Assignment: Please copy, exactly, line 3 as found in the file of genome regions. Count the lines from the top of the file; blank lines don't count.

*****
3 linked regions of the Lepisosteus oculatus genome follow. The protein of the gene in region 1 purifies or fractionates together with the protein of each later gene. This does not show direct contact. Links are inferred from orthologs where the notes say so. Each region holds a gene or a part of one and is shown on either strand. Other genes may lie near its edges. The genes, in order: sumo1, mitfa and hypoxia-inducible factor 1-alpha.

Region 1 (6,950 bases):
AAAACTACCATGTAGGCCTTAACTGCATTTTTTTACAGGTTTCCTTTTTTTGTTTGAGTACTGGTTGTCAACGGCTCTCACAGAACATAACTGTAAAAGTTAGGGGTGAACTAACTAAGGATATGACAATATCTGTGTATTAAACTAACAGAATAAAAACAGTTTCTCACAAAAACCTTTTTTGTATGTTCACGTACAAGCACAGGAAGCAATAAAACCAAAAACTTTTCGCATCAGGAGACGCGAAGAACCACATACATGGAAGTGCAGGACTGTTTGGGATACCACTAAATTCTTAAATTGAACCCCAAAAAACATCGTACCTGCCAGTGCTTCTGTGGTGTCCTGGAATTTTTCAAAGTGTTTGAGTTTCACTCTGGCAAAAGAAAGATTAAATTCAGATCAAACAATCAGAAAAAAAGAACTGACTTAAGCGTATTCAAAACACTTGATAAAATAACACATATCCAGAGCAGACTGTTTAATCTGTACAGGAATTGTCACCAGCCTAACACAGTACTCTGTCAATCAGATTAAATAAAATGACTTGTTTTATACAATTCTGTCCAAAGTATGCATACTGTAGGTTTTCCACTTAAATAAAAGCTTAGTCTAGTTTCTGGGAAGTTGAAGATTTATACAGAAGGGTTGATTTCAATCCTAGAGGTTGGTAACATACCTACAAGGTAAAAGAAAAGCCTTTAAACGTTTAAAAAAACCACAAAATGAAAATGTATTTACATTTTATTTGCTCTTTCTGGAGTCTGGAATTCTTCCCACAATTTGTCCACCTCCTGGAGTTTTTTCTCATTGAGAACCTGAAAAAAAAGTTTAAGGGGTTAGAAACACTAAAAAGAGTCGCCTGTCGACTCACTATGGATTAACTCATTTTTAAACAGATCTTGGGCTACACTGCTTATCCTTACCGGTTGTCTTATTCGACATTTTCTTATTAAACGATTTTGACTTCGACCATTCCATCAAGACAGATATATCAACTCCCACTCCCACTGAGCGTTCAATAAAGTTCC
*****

AAAACTACCATGTAGGCCTTAACTGCATTTTTTTACAGGTTTCCTTTTTTTGTTTGAGTACTGGTTGTCAACGGCTCTCACAGAACATAACTGTAAAAGTTAGGGGTGAACTAACTAAGGATATGACAATATCTGTGTATTAAACTAACAGAATAAAAACAGTTTCTCACAAAAACCTTTTTTGTATGTTCACGTACAAGCACAGGAAGCAATAAAACCAAAAACTTTTCGCATCAGGAGACGCGAAGAACCACATACATGGAAGTGCAGGACTGTTTGGGATACCACTAAATTCTTAAATTGAACCCCAAAAAACATCGTACCTGCCAGTGCTTCTGTGGTGTCCTGGAATTTTTCAAAGTGTTTGAGTTTCACTCTGGCAAAAGAAAGATTAAATTCAGATCAAACAATCAGAAAAAAAGAACTGACTTAAGCGTATTCAAAACACTTGATAAAATAACACATATCCAGAGCAGACTGTTTAATCTGTACAGGAATTGTCACCAGCCTAACACAGTACTCTGTCAATCAGATTAAATAAAATGACTTGTTTTATACAATTCTGTCCAAAGTATGCATACTGTAGGTTTTCCACTTAAATAAAAGCTTAGTCTAGTTTCTGGGAAGTTGAAGATTTATACAGAAGGGTTGATTTCAATCCTAGAGGTTGGTAACATACCTACAAGGTAAAAGAAAAGCCTTTAAACGTTTAAAAAAACCACAAAATGAAAATGTATTTACATTTTATTTGCTCTTTCTGGAGTCTGGAATTCTTCCCACAATTTGTCCACCTCCTGGAGTTTTTTCTCATTGAGAACCTGAAAAAAAAGTTTAAGGGGTTAGAAACACTAAAAAGAGTCGCCTGTCGACTCACTATGGATTAACTCATTTTTAAACAGATCTTGGGCTACACTGCTTATCCTTACCGGTTGTCTTATTCGACATTTTCTTATTAAACGATTTTGACTTCGACCATTCCATCAAGACAGATATATCAACTCCCACTCCCACTGAGCGTTCAATAAAGTTCC